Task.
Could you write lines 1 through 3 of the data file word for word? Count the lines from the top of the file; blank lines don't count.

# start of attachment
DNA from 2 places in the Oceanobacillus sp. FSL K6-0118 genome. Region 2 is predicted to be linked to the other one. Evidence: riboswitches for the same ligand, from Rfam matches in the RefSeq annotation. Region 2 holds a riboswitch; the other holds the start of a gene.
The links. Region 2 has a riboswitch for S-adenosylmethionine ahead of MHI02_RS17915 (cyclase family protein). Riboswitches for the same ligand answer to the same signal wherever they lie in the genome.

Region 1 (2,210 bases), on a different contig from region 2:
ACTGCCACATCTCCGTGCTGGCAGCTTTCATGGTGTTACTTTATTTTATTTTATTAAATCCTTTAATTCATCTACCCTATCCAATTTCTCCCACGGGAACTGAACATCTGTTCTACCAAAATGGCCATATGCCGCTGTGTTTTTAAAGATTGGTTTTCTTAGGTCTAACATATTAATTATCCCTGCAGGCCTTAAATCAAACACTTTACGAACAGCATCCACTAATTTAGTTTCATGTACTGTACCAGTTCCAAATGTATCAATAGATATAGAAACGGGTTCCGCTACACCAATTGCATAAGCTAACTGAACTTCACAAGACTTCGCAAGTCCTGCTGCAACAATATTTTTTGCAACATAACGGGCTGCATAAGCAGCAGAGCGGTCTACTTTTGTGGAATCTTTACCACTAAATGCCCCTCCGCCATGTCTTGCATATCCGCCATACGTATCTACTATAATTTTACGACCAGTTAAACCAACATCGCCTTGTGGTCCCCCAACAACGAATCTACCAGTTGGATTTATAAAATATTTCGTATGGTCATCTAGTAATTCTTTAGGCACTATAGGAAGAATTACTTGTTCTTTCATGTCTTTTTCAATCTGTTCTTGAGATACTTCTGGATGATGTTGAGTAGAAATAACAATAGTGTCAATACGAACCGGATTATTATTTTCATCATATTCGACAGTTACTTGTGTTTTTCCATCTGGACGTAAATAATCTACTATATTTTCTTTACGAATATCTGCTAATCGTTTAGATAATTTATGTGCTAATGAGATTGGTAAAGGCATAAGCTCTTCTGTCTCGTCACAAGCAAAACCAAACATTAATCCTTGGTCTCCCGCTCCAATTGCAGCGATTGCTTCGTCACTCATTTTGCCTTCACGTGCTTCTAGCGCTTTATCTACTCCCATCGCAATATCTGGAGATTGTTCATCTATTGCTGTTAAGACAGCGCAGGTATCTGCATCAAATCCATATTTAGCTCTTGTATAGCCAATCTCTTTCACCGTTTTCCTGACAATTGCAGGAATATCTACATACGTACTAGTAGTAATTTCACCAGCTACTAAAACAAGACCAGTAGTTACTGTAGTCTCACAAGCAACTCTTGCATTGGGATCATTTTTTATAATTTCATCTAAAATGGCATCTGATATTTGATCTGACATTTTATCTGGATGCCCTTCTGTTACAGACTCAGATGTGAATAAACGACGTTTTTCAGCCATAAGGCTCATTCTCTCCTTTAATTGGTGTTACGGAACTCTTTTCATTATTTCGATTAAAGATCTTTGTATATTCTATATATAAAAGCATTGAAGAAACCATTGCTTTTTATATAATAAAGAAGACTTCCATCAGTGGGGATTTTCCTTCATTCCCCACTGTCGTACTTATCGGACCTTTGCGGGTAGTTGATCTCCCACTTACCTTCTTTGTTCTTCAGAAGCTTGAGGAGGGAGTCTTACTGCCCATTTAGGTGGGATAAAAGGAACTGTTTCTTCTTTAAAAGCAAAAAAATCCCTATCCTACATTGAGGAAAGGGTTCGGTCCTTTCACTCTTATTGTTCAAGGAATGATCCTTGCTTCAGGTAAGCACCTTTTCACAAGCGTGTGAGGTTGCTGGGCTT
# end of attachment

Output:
DNA from 2 places in the Oceanobacillus sp. FSL K6-0118 genome. Region 2 is predicted to be linked to the other one. Evidence: riboswitches for the same ligand, from Rfam matches in the RefSeq annotation. Region 2 holds a riboswitch; the other holds the start of a gene.
The links. Region 2 has a riboswitch for S-adenosylmethionine ahead of MHI02_RS17915 (cyclase family protein). Riboswitches for the same ligand answer to the same signal wherever they lie in the genome.

Region 1 (2,210 bases), on a different contig from region 2: